Check out which companies are making headlines before the bell on Thursday:
Xerox - The office equipment maker earned $0.30 per share for its latest quarter, a penny above estimates, with revenues also above consensus. Xerox is still battling to keep profit margins up as it transitions from an equipment seller into a service company.
Southwest Airlines - The airline earned $0.09 per share, excluding certain items, one cent above estimates. However, it also saw higher operating expenses and a decline in passenger traffic.
Apple - The stock is under pressure after a disappointing revenue forecast and falling short of iPhone sales expectations for the just-concluded quarter. Apple did earn $13.81 per share for its fiscal first quarter, which was above Street estimates of $13.47.
Amgen - Amgen earned $1.40 per share for the fourth quarter, two cents above estimates, with revenues also beating consensus. It's also issuing an upbeat forecast for 2013, with the biotech company saying it's on track to hit the upper end of its 2015 revenue forecast two years early.
Stryker - The company reported fourth quarter profit of $1.14 per share, two cents above estimates, on improving sales of its orthopedic implants. It also reiterated its prior full-year 2013 earnings guidance.
Western Digital - Western Digital earned $2.09 per share for its fiscal second quarter, beating estimates by 27 cents. Revenues were also above estimates, with the hard disk drive maker's results driven by growth in its enterprise segment.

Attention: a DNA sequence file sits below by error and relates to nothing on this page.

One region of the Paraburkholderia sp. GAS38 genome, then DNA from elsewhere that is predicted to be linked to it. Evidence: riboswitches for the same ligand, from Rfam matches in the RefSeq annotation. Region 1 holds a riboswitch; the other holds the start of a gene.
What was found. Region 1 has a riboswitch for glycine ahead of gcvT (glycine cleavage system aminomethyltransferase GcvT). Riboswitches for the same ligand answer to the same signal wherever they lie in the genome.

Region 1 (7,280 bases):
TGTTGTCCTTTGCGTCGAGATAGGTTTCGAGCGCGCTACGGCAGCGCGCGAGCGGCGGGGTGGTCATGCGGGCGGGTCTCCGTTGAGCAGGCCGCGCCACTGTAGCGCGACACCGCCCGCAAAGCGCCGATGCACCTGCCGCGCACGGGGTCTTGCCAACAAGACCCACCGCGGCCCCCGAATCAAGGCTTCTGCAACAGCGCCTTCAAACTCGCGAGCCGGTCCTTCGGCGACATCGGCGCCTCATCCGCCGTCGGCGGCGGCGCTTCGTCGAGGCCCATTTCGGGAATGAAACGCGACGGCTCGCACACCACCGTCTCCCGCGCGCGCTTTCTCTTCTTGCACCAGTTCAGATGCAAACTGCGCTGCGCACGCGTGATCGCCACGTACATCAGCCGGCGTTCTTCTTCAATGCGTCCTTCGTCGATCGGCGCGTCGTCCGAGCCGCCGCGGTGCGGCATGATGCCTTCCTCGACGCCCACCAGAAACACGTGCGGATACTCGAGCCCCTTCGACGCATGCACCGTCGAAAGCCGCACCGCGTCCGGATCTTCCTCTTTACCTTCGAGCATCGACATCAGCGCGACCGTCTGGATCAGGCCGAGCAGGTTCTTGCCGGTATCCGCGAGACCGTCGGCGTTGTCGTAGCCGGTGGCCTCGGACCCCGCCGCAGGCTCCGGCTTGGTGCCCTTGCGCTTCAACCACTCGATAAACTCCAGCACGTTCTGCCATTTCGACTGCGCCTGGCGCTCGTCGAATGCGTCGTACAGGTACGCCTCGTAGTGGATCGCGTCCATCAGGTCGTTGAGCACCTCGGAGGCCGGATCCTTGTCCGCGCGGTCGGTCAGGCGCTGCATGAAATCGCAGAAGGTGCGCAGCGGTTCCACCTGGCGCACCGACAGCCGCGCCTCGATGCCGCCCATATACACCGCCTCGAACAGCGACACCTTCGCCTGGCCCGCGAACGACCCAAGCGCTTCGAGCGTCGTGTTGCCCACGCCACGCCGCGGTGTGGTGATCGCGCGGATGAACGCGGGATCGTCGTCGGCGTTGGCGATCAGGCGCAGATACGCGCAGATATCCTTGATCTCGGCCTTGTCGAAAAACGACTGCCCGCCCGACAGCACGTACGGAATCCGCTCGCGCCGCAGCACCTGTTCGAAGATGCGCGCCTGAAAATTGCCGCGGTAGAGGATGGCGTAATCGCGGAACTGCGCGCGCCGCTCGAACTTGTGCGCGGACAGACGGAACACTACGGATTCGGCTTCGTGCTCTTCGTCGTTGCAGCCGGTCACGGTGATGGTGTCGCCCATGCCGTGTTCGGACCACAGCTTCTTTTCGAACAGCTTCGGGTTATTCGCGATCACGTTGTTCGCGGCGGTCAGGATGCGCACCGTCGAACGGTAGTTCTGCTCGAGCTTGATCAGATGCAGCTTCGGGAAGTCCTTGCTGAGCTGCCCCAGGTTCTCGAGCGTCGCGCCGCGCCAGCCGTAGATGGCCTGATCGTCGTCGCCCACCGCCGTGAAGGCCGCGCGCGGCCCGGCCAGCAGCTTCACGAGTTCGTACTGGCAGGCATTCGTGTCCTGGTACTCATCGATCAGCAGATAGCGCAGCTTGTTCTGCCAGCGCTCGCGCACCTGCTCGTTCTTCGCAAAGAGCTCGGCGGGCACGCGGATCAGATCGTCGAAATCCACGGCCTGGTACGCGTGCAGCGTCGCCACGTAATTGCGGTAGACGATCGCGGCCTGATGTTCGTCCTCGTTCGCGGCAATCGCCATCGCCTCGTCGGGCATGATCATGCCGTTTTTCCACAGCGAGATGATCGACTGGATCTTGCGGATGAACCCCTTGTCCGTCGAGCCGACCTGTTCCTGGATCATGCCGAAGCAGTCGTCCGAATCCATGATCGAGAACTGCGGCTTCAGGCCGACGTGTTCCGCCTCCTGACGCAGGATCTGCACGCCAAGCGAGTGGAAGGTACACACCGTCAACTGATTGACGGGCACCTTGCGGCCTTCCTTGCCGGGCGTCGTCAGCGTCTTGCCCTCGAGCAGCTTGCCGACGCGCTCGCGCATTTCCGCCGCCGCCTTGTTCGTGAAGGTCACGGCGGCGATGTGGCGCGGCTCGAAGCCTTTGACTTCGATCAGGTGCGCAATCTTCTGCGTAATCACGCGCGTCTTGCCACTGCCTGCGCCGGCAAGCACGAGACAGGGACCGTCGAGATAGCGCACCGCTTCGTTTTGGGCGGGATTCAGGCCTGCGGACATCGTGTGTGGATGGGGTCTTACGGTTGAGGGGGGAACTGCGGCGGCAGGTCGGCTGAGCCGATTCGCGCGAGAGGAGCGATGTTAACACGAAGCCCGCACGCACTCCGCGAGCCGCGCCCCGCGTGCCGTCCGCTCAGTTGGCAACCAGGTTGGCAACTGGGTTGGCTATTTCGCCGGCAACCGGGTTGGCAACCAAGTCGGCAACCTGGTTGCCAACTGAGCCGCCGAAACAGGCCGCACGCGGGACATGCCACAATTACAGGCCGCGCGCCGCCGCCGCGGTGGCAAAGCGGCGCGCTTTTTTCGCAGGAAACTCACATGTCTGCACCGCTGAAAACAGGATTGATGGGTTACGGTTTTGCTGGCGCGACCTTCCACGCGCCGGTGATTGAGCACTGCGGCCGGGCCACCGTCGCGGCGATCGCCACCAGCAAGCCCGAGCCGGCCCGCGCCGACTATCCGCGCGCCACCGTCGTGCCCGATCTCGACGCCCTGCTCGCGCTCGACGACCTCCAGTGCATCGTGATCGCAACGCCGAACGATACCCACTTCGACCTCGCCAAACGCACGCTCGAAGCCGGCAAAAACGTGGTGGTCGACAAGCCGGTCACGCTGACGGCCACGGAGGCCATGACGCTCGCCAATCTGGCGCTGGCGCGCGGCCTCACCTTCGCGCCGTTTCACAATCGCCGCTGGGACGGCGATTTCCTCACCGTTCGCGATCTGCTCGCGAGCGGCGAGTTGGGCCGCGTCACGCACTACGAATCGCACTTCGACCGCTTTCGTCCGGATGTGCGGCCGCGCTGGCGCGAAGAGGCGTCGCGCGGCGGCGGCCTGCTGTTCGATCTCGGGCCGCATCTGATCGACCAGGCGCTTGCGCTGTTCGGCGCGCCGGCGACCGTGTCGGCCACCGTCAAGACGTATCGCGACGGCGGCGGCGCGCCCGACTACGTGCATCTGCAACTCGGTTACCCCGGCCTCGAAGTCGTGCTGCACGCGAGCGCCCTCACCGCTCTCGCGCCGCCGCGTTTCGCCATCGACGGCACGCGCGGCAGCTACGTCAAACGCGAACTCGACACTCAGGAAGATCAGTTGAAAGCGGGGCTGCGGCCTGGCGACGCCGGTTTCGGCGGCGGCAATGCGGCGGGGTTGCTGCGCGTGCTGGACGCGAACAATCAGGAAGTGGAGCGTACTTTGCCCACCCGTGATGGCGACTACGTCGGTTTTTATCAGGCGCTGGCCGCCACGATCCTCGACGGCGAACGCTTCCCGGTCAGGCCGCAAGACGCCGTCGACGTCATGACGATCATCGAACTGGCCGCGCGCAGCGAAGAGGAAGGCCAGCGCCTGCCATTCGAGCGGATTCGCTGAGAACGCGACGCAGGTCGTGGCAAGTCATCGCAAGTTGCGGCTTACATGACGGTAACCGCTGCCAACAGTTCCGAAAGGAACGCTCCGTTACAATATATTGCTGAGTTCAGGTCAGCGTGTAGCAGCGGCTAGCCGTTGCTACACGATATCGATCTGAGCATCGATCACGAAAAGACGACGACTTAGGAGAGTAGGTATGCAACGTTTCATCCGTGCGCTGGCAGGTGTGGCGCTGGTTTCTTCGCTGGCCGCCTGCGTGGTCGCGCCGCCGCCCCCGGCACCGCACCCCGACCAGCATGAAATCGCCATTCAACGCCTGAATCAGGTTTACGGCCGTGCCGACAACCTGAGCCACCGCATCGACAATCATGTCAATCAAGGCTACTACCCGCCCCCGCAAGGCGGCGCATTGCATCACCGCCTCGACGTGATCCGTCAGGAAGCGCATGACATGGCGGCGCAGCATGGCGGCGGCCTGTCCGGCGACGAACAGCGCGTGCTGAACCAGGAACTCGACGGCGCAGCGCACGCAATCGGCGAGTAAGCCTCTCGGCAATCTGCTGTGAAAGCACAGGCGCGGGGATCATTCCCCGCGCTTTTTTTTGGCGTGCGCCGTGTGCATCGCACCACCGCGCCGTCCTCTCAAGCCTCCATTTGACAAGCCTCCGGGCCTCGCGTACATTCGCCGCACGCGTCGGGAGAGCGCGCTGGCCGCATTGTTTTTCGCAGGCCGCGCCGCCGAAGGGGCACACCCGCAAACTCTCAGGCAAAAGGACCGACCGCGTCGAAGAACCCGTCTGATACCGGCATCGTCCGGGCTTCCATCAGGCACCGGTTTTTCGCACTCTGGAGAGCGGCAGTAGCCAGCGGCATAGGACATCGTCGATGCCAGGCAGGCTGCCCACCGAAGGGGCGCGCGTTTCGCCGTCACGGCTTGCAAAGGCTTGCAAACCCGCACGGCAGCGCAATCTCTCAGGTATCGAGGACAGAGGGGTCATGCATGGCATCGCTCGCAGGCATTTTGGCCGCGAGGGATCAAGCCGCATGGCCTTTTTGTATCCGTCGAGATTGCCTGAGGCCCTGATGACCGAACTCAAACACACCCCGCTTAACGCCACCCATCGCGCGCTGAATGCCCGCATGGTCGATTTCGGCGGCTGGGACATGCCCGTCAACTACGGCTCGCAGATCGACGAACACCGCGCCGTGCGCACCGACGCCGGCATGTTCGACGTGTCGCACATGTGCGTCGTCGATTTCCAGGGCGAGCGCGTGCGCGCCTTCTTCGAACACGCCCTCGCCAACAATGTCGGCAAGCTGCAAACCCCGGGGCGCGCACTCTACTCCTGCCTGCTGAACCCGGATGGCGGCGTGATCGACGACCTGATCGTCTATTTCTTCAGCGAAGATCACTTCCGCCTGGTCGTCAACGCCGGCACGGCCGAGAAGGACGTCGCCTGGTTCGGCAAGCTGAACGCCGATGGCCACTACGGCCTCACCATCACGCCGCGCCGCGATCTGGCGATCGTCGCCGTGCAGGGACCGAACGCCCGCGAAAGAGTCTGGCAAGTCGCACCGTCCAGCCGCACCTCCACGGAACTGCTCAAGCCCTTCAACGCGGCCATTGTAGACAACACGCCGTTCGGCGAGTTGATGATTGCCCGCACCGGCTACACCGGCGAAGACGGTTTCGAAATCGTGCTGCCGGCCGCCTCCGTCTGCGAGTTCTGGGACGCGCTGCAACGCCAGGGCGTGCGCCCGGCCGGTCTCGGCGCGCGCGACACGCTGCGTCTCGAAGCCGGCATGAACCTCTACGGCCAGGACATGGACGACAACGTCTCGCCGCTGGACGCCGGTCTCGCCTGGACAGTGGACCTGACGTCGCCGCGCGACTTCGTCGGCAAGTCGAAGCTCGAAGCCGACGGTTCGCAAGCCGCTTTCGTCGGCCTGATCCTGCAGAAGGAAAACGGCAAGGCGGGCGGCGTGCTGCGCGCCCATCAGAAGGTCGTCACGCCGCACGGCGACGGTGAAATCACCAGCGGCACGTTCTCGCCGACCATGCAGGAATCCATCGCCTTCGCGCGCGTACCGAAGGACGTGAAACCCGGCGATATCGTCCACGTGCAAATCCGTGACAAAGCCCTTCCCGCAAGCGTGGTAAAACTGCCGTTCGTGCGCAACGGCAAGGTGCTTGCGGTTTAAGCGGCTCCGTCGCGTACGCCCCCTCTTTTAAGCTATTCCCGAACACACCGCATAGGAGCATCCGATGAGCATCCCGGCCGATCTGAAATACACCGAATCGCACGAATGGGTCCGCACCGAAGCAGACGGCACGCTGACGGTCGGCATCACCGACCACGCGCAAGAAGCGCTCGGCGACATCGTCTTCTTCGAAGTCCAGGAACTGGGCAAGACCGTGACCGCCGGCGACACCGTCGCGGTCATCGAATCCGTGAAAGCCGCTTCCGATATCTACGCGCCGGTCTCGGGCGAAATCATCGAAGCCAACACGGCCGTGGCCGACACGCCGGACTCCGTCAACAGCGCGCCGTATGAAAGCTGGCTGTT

SanDisk - The company trounced estimates for the fourth quarter with profit of $1.05 per share compared to estimates of $0.76. But the memory chipmaker's shares are coming under pressure because of a disappointing revenue outlook, driven by falling prices.
Symantec - Symantec is planning to lay off a significant number of managers and reorganize internally, according to a Reuters interview. But CEO Steve Bennett also says the security software maker has decided not to sell off any major assets.
Sony - Sony has been fined $396,000 by British regulators for insufficient security measures on its PlayStation Network. The fine stems from an April 2011 cyber attack that targeted the network.
(Read More: See CNBC's Market Insider Blog)
—By CNBC's Peter Schacknow
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